Florida is thinking about replacing palm trees with trees that can absorb more carbon and create more shade in its residential areas. It’s true, if you drive through any city or town in Florida, you’re going to see a few palm trees. Yet, the benefits they offer are small.
In reality, they exist to paint a pretty picture for tourists. But with climate change continuing to worsen, it might be time to look for a better option. And that’s exactly what the sunshine state is doing.
To put it into perspective, one Live Oak absorbs the same amount of carbon as 147 palm trees.
Florida Palm Trees Are Not Actually Trees
This might sound ridiculous since “tree” is literally in their name, but palm trees are not actually trees. Talk about false advertisement.
Instead, scientists have labeled them as large woody herbs. And to back this up, palm trees lack a lot of features and characteristics that other trees display.
For example, palm trees do not have any bark or show any rings when the trees when cut.
They also do not contain any wood.
Instead, their inside is made up of continuous fibrous strands, which is the equivalent of grass. And this perfectly explains why palm trees are failing to absorb the same amount of carbon as other trees in Florida.
It’s Not Just About Climate Change
While climate change is a huge factor in this change, another angle to consider is the shade these trees give.
Trust me, if you’ve ever walked around Florida, you will find shade hard to come by. That’s because palm trees do a terrible job at providing any. It’s true that they excel at providing shade in compact areas, like a garden, but are not great in crowded areas.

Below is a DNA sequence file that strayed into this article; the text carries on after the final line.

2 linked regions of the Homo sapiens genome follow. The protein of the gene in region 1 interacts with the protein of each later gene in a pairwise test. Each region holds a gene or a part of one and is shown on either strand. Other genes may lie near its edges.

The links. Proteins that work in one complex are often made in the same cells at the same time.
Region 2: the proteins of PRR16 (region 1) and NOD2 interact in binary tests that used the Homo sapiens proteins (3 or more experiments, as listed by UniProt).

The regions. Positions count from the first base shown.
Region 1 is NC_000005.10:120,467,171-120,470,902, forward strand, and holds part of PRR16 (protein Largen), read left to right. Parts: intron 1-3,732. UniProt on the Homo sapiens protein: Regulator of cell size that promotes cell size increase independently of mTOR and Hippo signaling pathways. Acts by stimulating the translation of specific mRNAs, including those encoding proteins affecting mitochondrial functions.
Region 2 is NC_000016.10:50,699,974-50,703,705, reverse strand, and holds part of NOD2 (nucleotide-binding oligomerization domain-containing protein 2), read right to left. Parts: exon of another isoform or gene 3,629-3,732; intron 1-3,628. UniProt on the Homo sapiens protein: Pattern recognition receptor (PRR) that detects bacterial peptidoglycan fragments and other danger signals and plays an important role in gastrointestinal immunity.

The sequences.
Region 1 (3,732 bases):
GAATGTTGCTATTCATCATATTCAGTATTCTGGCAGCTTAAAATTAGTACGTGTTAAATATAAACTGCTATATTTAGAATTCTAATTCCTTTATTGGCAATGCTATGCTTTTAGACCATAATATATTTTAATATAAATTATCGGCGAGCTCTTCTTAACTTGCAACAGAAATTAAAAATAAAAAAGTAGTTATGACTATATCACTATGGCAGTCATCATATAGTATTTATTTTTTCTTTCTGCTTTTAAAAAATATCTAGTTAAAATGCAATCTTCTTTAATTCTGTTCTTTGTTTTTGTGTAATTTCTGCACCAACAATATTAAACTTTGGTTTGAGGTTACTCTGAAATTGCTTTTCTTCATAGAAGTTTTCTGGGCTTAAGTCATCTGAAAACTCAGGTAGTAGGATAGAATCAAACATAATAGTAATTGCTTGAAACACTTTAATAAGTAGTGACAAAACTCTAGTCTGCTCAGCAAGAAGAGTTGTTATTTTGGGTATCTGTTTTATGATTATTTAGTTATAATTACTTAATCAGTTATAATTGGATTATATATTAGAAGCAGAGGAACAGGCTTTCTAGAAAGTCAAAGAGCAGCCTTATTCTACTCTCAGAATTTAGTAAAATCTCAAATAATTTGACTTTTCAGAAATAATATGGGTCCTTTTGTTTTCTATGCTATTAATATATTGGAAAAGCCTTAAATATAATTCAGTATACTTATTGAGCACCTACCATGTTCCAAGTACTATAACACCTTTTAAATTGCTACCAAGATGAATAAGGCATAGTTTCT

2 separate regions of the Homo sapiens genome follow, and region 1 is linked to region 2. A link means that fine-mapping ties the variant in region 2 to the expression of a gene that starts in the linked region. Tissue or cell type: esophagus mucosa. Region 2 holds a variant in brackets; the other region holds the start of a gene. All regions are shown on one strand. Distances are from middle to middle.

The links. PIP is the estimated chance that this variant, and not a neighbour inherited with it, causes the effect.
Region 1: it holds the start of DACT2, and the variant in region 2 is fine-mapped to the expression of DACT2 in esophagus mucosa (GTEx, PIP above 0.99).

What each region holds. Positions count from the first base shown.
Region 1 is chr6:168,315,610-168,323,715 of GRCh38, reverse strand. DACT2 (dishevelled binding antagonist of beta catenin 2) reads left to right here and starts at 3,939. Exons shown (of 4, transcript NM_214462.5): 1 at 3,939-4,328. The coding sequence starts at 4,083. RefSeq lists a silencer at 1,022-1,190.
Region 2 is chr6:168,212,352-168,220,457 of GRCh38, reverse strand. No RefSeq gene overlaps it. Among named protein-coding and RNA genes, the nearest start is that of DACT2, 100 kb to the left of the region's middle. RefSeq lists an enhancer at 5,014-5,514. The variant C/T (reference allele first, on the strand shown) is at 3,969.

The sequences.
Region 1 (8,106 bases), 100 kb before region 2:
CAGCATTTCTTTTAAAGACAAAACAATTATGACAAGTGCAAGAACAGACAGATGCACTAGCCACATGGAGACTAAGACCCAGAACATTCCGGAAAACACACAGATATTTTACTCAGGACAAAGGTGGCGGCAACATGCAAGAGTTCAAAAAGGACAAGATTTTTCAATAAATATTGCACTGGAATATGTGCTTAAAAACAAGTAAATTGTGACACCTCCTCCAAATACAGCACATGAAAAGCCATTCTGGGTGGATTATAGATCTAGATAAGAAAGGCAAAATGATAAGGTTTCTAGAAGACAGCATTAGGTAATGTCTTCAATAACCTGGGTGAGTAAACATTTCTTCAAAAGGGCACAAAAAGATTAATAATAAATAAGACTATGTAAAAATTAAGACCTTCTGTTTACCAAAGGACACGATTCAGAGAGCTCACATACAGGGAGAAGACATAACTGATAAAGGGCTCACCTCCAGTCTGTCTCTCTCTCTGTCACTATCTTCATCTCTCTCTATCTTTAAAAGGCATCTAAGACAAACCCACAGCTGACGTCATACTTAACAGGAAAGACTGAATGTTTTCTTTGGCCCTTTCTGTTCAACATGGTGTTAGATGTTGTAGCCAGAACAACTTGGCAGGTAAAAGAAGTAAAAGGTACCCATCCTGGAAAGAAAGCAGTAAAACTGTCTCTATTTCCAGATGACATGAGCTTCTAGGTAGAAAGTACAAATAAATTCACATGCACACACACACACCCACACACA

And as most know, Florida is one of the hottest states in the United States. The shade offered to pedestrians or homes is insufficient. This could help cool off houses and lower the amount of air conditioning residential dwellings require.
Thus, lowering the amount of energy the state uses.
New Construction Projects Must Comply With A New Rule
It’s pretty normal that sometimes when constructing a new building that a tree or two might end up removed.
However, if that tree cannot be replanted on that site, the company must contribute to a fund that will see a tree planted in another part of Florida. It’s essentially a tree-planting project in Florida, by Florida.
It’s definitely a rule that every state should consider implementing.
Planting The Right Trees Is More Important Than Quantity
One of the biggest problems with mass tree planting is that sometimes, the right trees are not planted.
This can be for a variety of reasons.
For instance, perhaps a native tree requires a lot of attention until it reaches maturity, or it just costs a lot of money to do so. Or in the case of Florida, the tree has become part of the location’s identity.
Regardless of the reasoning, it’s a waste of land and resources when the correct trees are not planted. Kind of like trying to plant a Norfolk Pine outside in the state of Colorado.
The tropical tree might look nice, but it’s not suited for high-altitude and much colder climates.
Not only this, but younger trees can take years to mature, sometimes even decades. And while they are maturing, younger trees do not have the same carbon absorption as their adult selves.
Thus, sometimes the mathematics used by carbon offsets can be questionable at best.
Robert has been following and writing about environmental stories for years at GreenGeeks. He believes that highlighting environmentally friendly practices can help promote change in every household.